Dr. Rodwell Vongo has travelled the vast divide between the not-so-distant past and the place that is Zambia now. His sprawling farm in Makeni, just outside the capital, where he lives and grows the herbs he uses to treat his patients, cost him 35,000 kwacha about 30 years ago when he bought it with his severance pay from a bank job. That money now would buy little more than a cup of coffee at the pricey Taj Pamodzi Hotel in Lusaka, where he is a regular guest and speaker at conferences addressing the AIDS epidemic.
Zambia has changed, but the traditional healing he practices is still the most accessible and most affordable form of health care here and the one that more than 80 percent of his fellow citizens will turn to before they go to a doctor. Traditional birth attendants—midwives—are more likely to help women through delivery in rural areas than doctors or nurses, and the area that still has the highest rate of male circumcision—now proven to reduce HIV transmission among heterosexuals by at least 60 percent—is the North Western Province, where the practice is part of a coming of age ritual.
Dr. Vongo, head of the 40,000-member Traditional Health Practioners Association of Zambia (THPAZ), sits on the board that coordinates global donations for Zambia.
“You can’t ignore our numbers,” he said.
So recently, when a group of civil society organizations met at the hotel to announce their intention to come to an agreement on working together more effectively to fight the diseases for which they receive donor money—AIDS, malaria and tuberculosis—he was there.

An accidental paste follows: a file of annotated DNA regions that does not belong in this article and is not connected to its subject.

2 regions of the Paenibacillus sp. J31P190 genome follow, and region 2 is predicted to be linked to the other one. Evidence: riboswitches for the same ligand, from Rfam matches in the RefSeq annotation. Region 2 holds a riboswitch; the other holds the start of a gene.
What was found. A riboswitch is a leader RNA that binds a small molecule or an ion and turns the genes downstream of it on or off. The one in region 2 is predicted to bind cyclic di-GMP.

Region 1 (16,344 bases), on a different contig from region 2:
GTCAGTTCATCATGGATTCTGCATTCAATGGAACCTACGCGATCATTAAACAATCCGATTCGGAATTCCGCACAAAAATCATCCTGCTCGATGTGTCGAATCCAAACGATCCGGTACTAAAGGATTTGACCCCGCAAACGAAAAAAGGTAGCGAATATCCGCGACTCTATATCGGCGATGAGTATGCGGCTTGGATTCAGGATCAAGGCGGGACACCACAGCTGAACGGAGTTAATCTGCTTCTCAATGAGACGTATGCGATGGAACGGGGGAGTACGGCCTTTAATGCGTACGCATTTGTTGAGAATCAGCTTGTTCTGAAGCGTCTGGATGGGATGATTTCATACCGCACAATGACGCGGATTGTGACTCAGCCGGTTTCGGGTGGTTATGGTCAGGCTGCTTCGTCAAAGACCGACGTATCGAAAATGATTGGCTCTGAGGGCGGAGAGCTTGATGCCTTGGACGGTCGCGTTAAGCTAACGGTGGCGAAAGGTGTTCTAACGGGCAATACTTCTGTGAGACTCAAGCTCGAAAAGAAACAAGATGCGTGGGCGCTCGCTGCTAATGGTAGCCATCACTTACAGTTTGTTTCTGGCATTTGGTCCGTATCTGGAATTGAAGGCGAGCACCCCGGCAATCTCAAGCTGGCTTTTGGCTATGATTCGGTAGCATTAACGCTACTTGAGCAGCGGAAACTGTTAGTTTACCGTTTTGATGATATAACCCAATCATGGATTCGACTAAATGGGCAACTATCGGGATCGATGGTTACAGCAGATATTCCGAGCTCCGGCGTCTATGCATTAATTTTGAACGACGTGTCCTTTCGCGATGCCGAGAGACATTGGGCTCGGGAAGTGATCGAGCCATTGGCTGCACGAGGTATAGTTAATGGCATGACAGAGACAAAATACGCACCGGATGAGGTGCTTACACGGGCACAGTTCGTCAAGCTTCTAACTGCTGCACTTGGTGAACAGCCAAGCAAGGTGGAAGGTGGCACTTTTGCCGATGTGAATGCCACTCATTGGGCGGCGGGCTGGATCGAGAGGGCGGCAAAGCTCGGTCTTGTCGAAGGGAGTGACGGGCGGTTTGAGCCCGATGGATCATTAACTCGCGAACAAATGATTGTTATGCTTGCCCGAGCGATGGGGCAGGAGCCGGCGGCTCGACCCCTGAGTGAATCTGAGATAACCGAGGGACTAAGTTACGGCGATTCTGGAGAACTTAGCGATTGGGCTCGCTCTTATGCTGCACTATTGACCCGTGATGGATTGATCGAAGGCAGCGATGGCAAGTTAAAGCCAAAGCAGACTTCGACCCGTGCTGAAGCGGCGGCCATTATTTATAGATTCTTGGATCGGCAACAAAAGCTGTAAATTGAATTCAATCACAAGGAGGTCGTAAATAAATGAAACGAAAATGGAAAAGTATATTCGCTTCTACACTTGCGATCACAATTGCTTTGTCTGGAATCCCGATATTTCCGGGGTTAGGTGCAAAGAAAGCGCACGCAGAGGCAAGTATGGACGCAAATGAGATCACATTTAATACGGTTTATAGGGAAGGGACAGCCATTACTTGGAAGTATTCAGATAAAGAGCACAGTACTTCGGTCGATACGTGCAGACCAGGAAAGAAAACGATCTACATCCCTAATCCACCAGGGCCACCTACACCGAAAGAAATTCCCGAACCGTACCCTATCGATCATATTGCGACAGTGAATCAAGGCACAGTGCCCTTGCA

“The people who give us the money, they don’t have the money anymore,” he said several days after the meeting. That includes international donors, including the US, and foundations, which have struggled to balance their own budgets during the last few years of global economic setbacks. It also includes The Global Fund to Fight AIDS, Tuberculosis and Malaria, which last year suspended donations after an audit of Zambia’s recipients showed mismanagement, high salaries and misappropriations were keeping much of the money from reaching its intended beneficiaries.
All of this makes effective use of the money more urgent than ever, particularly in efforts to prevent new infections, he said.
“If you don’t deal with the cultural beliefs, taboos and rituals then you cannot successfully mitigate against HIV,” he said. “There are rituals that must be handled with delicacy, not dismissal. You do that dismissal at your own peril.”
He worries that traditional midwives are ignored in the name of bringing western medical care to all delivering mothers.
“It is impossible, it will never happen,” he said. “In some of the remote areas the hospital is 100 kilometers away—even if it were 10, they would never get there. They need to keep empowering the midwife.”
Then there is “widow inheritance,” a practice of widows being married—inherited—by their deceased spouses’ closest surviving male relative. The practice has been widely publicized and derided in AIDS prevention campaigns that are carried to villages. Yes, the practice presents a problem in the era of AIDS, Dr. Vongo conceded. “You could also be inheriting a disease.” But he added that insulting an age-old tradition that exemplified the importance of family ties in rural Zambia is a strategy unlikely to carry a compelling message. Efforts that recognize the impetus behind traditions and help families find new ways to stay together in the face of unemployment, urbanization and epidemic would be more effective, he said.
“We have a beautiful country, endowed with endless resources,” he said. “It saddens me that the life span at independence (in 1964) was 65 and now it has dropped to about 38 years. It saddens me that we have failed as medical people, healers included.”